thirty-one tabletop games, ranked

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User Info: SeabassDebeste

3 days ago#1
Recap from post 1 of the last topic:

I got into the board gaming hobby three years ago, and a year into it, I ranked the first hundred that I'd played, including expansions and games I'd played only very lightly.

It's been two years since then and I've accumulated a lot more experience, and there are enough games now that I've played multiple times to revisit this list using only games where I've played 2 or more times.

Ranking will be done on a combination of:

- How much I've enjoyed it in the past - both on average (fun per play) and on aggregate (number of plays total)
- How much I admire the game design
- How much I want to play the game again (which can vary on a lot of factors)

The List So Far

80. Secret Hitler
79. Mascarade
78. Sheriff of Nottingham
77. Good Cop, Bad Cop
76. Dead of Winter
75. Word on the Street
74. One Night Ultimate Werewolf

Punch Missed
73. Boss Monster
72. Colt Express
71. God's Gambit
70. Sushi Go
69. Qwirkle
68. Cosmic Encounter
67. Ticket to Ride

66. Settlers of Catan
65. Machi Koro
64. Zombicide
63. King of Tokyo
62. Guillotine
61. Turn the Tide
60. Coup
59. Roll for the Galaxy
58. San Juan
57. Ca$h 'n Guns

Feeling Bold
56. The Bloody Inn
55. World's Fair 1893
54. The Grizzled
53. Two Rooms and a Boom
52. 7 Wonders
51. Tokaido (also Lost Cities: The Board Game)
50. Takenoko
49. Karuba
48. Acquire
47. Welcome to the Dungeon

46. Ra
45. Pit
44. Love Letter
43. Dixit
42. D-Day Dice
41. Small World
40. Mysterium
39. 6 nimmt!
38. No Thanks!

Well Fed
37. Agricola
36. Ghost Blitz
35. BANG: The Dice Game
34. Power Grid
33. Tzolk'in
32. Seasons
yet all sailors of all sorts are more or less capricious and unreliable - they live in the varying outer weather, and they inhale its fickleness

User Info: Colegreen_c12

3 days ago#2
DPOblivion beat us all.

User Info: Girugamesh

3 days ago#3

User Info: Peace___Frog

3 days ago#4
Colegreen_c12 posted...

User Info: Anagram

3 days ago#5
Not changing this sig until I decide to change this sig.
Started: July 6, 2005

User Info: banananor

3 days ago#6
excited to get to the good part of the list
You did indeed stab me in the back. However, you are only level one, whilst I am level 50. That means I should remain uninjured.

User Info: th3l3fty

3 days ago#7
I was actually being a bit facetious there - I know exactly why people tend to avoid euros

also I really don't like Seasons - it just feels incredibly imbalanced to me, unlike the impeccably-designed 7 Wonders
thelefty for analysis crew 2008 imo -transience
I have a third degree burn in flame-o-nomics -Sir Chris

User Info: Gatarix

3 days ago#8

You put your RESOLVE HAT back on, which conveniently is the same hat as your NORMAL HAT.

User Info: SeabassDebeste

3 days ago#9
31. Anomia

Genre/mechanics: Pattern recognition, speed, party game
Rules complexity: 1/10
Game length: 10 minutes
Player count: 3-6
Experience: 3-5 plays with 5-7 players
First played: 2017

A deck of cards, which each have a visual pattern (such as a circle, or a diamond, or a square) and a category of word ("four-letter word," "rock band member"). On your turn, you turn a card face up onto your pile. Then, if anyone else's card in front of them matches yours, you must compete for their card by being first to say a word of their card's category before they say a word of your card's category. Win, and you win their card.

Design - Anomia has a phenomenal concept. I tend to like speed pattern recognition games (and there is more to come), but it kicks into love when creativity for laughs is added. Anomia improves upon games like Set or Ghost Blitz because first off, it ensures that only two people have to compete when any given card is flipped, so you have a higher chance at not being shut out. Additionally, you don't just announce you have the solution, but still have a second step of creativity before you get there.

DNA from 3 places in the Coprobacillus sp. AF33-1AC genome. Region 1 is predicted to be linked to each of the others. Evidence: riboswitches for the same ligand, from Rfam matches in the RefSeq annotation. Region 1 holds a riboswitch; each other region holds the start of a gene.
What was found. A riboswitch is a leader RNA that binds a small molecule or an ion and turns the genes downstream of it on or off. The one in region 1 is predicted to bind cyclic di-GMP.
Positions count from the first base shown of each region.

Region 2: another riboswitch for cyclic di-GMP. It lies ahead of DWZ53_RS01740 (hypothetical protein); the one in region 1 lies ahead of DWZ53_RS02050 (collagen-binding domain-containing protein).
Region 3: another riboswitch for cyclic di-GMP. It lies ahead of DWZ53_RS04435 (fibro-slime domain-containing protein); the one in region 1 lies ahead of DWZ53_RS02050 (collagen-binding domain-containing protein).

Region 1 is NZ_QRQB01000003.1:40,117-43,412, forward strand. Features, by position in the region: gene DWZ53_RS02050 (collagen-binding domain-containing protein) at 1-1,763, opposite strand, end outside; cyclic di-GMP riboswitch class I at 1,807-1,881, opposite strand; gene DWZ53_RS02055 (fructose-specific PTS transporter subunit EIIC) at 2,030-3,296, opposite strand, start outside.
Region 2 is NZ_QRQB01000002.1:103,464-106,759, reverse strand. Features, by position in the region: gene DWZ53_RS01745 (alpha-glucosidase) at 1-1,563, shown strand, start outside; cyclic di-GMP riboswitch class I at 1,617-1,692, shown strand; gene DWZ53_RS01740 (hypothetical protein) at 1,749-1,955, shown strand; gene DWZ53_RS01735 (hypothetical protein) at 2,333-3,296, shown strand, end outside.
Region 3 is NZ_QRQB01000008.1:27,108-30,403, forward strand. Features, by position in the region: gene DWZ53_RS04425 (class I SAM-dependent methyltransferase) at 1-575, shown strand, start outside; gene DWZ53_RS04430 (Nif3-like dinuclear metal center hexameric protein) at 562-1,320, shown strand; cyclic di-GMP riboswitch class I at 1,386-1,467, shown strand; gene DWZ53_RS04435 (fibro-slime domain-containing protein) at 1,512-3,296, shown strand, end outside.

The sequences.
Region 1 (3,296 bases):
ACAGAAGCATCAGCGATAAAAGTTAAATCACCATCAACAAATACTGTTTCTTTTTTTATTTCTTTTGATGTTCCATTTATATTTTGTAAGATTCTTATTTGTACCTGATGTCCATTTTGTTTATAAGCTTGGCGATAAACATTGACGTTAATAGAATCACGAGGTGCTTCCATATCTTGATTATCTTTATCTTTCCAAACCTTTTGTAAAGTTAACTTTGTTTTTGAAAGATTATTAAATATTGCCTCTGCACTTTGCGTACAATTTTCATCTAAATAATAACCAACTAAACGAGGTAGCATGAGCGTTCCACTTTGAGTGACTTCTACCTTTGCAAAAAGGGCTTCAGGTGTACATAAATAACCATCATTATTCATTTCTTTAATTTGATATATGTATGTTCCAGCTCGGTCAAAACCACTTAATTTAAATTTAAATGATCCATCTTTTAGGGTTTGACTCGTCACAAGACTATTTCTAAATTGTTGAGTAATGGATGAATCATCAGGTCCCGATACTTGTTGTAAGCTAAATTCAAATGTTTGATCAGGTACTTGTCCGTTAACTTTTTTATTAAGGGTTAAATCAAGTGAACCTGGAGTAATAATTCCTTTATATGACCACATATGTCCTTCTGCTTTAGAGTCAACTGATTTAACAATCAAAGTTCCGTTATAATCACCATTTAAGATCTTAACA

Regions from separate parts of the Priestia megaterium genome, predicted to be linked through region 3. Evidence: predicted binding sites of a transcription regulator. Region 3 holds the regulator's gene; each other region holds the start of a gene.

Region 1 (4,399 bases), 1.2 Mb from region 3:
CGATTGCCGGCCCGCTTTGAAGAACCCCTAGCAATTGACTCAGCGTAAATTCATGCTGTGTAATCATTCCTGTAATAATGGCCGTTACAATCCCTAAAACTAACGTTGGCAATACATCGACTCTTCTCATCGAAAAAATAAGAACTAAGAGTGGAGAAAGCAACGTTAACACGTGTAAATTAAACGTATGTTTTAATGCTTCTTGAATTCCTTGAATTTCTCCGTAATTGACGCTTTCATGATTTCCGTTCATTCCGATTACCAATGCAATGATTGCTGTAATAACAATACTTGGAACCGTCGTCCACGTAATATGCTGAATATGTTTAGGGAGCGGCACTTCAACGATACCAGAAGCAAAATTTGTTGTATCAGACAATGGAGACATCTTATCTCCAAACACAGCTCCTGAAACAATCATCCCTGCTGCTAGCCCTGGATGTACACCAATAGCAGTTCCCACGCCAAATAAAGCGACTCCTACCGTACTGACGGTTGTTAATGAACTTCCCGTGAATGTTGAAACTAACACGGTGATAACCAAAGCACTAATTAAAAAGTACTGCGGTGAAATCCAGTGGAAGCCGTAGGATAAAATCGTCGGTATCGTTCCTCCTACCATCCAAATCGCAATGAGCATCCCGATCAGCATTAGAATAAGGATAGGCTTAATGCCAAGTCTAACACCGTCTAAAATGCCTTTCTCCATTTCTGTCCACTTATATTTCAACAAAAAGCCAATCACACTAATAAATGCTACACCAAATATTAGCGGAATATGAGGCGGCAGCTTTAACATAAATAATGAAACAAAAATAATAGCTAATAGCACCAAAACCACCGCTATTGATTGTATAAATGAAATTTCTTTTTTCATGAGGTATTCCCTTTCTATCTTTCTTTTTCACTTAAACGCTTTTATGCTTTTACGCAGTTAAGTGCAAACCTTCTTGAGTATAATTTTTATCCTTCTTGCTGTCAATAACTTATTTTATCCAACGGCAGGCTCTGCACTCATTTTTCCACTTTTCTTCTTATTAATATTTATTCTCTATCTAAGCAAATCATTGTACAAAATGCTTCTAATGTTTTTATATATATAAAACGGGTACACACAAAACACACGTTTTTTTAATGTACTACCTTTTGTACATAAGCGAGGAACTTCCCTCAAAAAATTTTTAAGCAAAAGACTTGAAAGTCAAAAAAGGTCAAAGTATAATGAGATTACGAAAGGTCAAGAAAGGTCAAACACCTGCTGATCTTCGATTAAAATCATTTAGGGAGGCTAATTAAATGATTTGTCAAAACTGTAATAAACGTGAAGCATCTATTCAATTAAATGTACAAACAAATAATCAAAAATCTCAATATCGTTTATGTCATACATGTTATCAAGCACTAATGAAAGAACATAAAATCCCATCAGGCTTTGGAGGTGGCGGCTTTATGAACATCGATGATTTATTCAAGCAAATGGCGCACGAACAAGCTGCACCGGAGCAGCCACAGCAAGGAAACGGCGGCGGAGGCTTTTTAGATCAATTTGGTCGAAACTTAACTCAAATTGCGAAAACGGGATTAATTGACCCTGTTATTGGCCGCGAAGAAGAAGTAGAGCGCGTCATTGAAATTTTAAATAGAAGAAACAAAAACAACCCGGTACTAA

Anomia isn't what you'd call a "tight" game. Your score is based off how many showdowns you win (rather than combination of how much you won and how much you protected your stash) - and there's (technically) a chance you'll engage in zero showdowns through the deck once. It's clearly designed more with laughs per minute in mind than factors such as competitiveness or game balance - and as far as I've played it, it's relatively successful there.

Experience - Lots of laughs from this game from everyone except non-native-English speakers - it's gonna be tougher when so many categories are cultural reference pools. Depending on the category, you might also see some surprising responses - when "sex toys" comes up as a category, you might not expect how quickly someone answers. It's a really nice icebreaker type of game because of that.

Replay - Anomia inherently, is not super-replayable among the same group. The pattern recognition is basic enough that you won't crush someone due to experience, but without house rules preventing it, the same words can be used to satisfy the same clues over and over, so saying "JFK" for "assassination victim" every time will get less novel. Fortunately, there are loads of Anomia decks. I'd love to play this game a few times with each different group and each different deck, but overplay is a real risk for this one.

Bonus question - What is your favorite game that feels ill-defined with respect to rules? How high does it rank among games overall? How important is enjoyment versus tight game design to you?

Hint for #30 - where you can bet on others to win for you, if you suck
yet all sailors of all sorts are more or less capricious and unreliable - they live in the varying outer weather, and they inhale its fickleness
(edited 3 days ago)

User Info: Peace___Frog

3 days ago#10
SeabassDebeste posted...
Additionally, you don't just

Think you lost a bit here
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